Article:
Firstly, onboarding is so much more than orientation.  

It’s an ongoing process that lays the foundation for success or failure. And it’s the blueprint for the employer-employee relationship. Onboarding shouldn’t be a short, one-time event, or a linear, step-by-step process. It can begin that way with automated orientation or preboarding. But the larger process needs to be an iterative, flexible system that allows new hires to play to their strengths and learn in the best way for them.  

And if the initial underlying systems for orientation can be engrained into company culture, a great onboarding experience can seamlessly transition into a great employee learning and development system for the whole organisation. In that way, onboarding becomes as natural as any other organisational system, rather than feeling like a one-off episode that interrupts overall progress.  

And a more holistic approach pays dividends too. Research from Glassdoor links good onboarding to a 70% increase in productivity and an 82% improvement in retention.  While according to new research from Eagle Hill Consulting, poor onboarding leaves employees with unanswered questions. Respondents said their onboarding experiences often left them wondering who they most need to build relationships with (71%), what the company’s core values were (53%), how to use the available tools and technology to do their job (54%) and where to find information about their benefits (46%).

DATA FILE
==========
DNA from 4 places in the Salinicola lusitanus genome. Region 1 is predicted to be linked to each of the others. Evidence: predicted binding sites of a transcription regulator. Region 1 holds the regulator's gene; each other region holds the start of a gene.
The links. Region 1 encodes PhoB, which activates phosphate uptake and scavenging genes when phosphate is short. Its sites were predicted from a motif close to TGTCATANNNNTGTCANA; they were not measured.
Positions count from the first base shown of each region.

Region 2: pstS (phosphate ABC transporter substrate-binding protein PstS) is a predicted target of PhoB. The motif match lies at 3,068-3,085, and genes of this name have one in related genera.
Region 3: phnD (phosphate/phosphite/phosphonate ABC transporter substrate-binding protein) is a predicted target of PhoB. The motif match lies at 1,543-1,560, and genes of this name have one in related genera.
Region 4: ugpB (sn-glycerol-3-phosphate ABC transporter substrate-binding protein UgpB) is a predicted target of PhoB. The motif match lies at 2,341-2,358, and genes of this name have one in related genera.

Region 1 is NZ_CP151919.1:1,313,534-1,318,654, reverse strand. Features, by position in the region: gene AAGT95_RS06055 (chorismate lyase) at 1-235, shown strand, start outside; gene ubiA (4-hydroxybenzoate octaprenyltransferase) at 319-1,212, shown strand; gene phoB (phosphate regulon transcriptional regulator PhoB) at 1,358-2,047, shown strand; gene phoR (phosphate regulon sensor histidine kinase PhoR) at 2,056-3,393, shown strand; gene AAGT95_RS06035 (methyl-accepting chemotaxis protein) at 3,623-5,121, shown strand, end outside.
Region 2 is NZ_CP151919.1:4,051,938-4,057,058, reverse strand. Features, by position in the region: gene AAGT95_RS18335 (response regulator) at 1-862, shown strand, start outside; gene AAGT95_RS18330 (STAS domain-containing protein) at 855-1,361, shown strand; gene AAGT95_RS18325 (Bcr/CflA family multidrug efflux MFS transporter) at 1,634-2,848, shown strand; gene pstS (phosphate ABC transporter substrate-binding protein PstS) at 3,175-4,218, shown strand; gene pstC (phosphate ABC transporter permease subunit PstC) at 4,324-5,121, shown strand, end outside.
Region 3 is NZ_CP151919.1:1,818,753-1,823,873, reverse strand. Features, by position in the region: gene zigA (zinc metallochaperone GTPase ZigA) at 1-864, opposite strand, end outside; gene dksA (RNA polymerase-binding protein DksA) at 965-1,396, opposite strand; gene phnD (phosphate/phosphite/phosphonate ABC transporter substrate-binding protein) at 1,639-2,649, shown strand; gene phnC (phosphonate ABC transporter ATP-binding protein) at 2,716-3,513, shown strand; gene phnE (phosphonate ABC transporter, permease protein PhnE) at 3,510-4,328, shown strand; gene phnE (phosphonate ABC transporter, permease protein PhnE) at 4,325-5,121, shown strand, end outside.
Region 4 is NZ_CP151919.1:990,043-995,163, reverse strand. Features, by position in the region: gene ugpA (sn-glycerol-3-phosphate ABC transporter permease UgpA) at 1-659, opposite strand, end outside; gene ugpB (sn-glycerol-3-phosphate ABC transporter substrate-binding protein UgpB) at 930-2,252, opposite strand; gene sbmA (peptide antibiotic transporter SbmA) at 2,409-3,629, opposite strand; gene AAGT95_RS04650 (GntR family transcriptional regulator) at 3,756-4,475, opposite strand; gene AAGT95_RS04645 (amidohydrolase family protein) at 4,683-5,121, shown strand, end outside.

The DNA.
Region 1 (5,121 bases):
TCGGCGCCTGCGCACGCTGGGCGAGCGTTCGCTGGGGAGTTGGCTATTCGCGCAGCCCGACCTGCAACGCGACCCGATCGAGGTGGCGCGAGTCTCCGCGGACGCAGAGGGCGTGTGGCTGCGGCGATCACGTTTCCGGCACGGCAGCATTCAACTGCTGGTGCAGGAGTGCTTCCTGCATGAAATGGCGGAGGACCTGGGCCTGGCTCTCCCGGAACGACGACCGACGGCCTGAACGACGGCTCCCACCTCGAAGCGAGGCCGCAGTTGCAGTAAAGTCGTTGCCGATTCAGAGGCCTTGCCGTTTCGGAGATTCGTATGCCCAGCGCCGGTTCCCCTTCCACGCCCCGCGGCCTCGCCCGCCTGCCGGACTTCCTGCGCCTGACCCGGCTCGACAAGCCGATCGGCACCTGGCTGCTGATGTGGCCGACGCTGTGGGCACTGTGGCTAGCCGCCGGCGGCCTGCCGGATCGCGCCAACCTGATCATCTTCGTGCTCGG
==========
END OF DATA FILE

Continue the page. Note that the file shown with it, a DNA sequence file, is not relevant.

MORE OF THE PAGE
The best way to guarantee a good onboarding experience and avoid a mismatch between expectations and reality for both organisation and employee, is to establish a standardised onboarding system.  

Here’s our hitlist for an onboarding experience that exceeds everyone’s expectations.  


Imagine if Bob’s journey had begun with access to an automated and self-guided preboarding or pre-starter site, where he could read, and e-sign offer letters, contracts, and any other paperwork from his laptop or mobile phone. Maybe he could run through personalised flows, or access and read documents, policies, or office manuals in preparation for his first day and his role. Maybe that could include optional drip-feed training to show basic organisational procedures. Or gamification features to introduce some of the more common tasks. Maybe arrival packs could give Bob everything he needs for a smooth, stress-free first morning—like directions to his parking spot and the reception. Perhaps, he could be given a who’s who of the stakeholders and colleagues he may need to work with.